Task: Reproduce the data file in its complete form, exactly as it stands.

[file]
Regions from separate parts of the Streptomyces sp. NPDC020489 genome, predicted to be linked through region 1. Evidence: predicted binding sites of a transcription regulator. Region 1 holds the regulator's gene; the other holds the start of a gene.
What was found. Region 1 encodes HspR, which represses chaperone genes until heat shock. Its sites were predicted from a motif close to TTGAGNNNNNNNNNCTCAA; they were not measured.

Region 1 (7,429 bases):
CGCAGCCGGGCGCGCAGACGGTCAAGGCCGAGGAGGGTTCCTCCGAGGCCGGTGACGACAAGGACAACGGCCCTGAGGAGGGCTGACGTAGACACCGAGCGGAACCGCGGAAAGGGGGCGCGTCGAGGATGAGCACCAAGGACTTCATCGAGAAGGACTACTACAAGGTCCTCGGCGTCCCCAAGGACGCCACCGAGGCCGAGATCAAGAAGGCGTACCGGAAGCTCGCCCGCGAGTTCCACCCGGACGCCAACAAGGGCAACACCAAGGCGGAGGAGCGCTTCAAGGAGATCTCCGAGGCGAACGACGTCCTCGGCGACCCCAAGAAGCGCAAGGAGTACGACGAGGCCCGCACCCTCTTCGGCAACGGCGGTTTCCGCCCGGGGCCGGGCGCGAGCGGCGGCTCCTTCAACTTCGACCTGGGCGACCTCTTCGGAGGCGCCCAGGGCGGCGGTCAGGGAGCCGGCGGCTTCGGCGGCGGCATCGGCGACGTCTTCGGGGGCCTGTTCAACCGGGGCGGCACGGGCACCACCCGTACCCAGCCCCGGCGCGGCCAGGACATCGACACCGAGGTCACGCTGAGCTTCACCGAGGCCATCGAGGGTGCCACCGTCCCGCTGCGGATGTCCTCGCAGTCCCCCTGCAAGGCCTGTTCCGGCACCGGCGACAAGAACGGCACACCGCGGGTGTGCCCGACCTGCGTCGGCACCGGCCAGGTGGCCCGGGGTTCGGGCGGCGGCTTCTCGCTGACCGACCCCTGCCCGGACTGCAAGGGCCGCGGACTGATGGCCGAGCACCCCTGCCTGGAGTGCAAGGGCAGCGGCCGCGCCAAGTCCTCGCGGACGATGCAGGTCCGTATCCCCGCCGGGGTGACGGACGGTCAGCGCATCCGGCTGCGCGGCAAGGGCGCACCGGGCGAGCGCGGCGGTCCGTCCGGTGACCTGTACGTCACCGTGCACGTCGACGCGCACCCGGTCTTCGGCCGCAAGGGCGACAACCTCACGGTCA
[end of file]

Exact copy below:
Regions from separate parts of the Streptomyces sp. NPDC020489 genome, predicted to be linked through region 1. Evidence: predicted binding sites of a transcription regulator. Region 1 holds the regulator's gene; the other holds the start of a gene.
What was found. Region 1 encodes HspR, which represses chaperone genes until heat shock. Its sites were predicted from a motif close to TTGAGNNNNNNNNNCTCAA; they were not measured.

Region 1 (7,429 bases):
CGCAGCCGGGCGCGCAGACGGTCAAGGCCGAGGAGGGTTCCTCCGAGGCCGGTGACGACAAGGACAACGGCCCTGAGGAGGGCTGACGTAGACACCGAGCGGAACCGCGGAAAGGGGGCGCGTCGAGGATGAGCACCAAGGACTTCATCGAGAAGGACTACTACAAGGTCCTCGGCGTCCCCAAGGACGCCACCGAGGCCGAGATCAAGAAGGCGTACCGGAAGCTCGCCCGCGAGTTCCACCCGGACGCCAACAAGGGCAACACCAAGGCGGAGGAGCGCTTCAAGGAGATCTCCGAGGCGAACGACGTCCTCGGCGACCCCAAGAAGCGCAAGGAGTACGACGAGGCCCGCACCCTCTTCGGCAACGGCGGTTTCCGCCCGGGGCCGGGCGCGAGCGGCGGCTCCTTCAACTTCGACCTGGGCGACCTCTTCGGAGGCGCCCAGGGCGGCGGTCAGGGAGCCGGCGGCTTCGGCGGCGGCATCGGCGACGTCTTCGGGGGCCTGTTCAACCGGGGCGGCACGGGCACCACCCGTACCCAGCCCCGGCGCGGCCAGGACATCGACACCGAGGTCACGCTGAGCTTCACCGAGGCCATCGAGGGTGCCACCGTCCCGCTGCGGATGTCCTCGCAGTCCCCCTGCAAGGCCTGTTCCGGCACCGGCGACAAGAACGGCACACCGCGGGTGTGCCCGACCTGCGTCGGCACCGGCCAGGTGGCCCGGGGTTCGGGCGGCGGCTTCTCGCTGACCGACCCCTGCCCGGACTGCAAGGGCCGCGGACTGATGGCCGAGCACCCCTGCCTGGAGTGCAAGGGCAGCGGCCGCGCCAAGTCCTCGCGGACGATGCAGGTCCGTATCCCCGCCGGGGTGACGGACGGTCAGCGCATCCGGCTGCGCGGCAAGGGCGCACCGGGCGAGCGCGGCGGTCCGTCCGGTGACCTGTACGTCACCGTGCACGTCGACGCGCACCCGGTCTTCGGCCGCAAGGGCGACAACCTCACGGTCA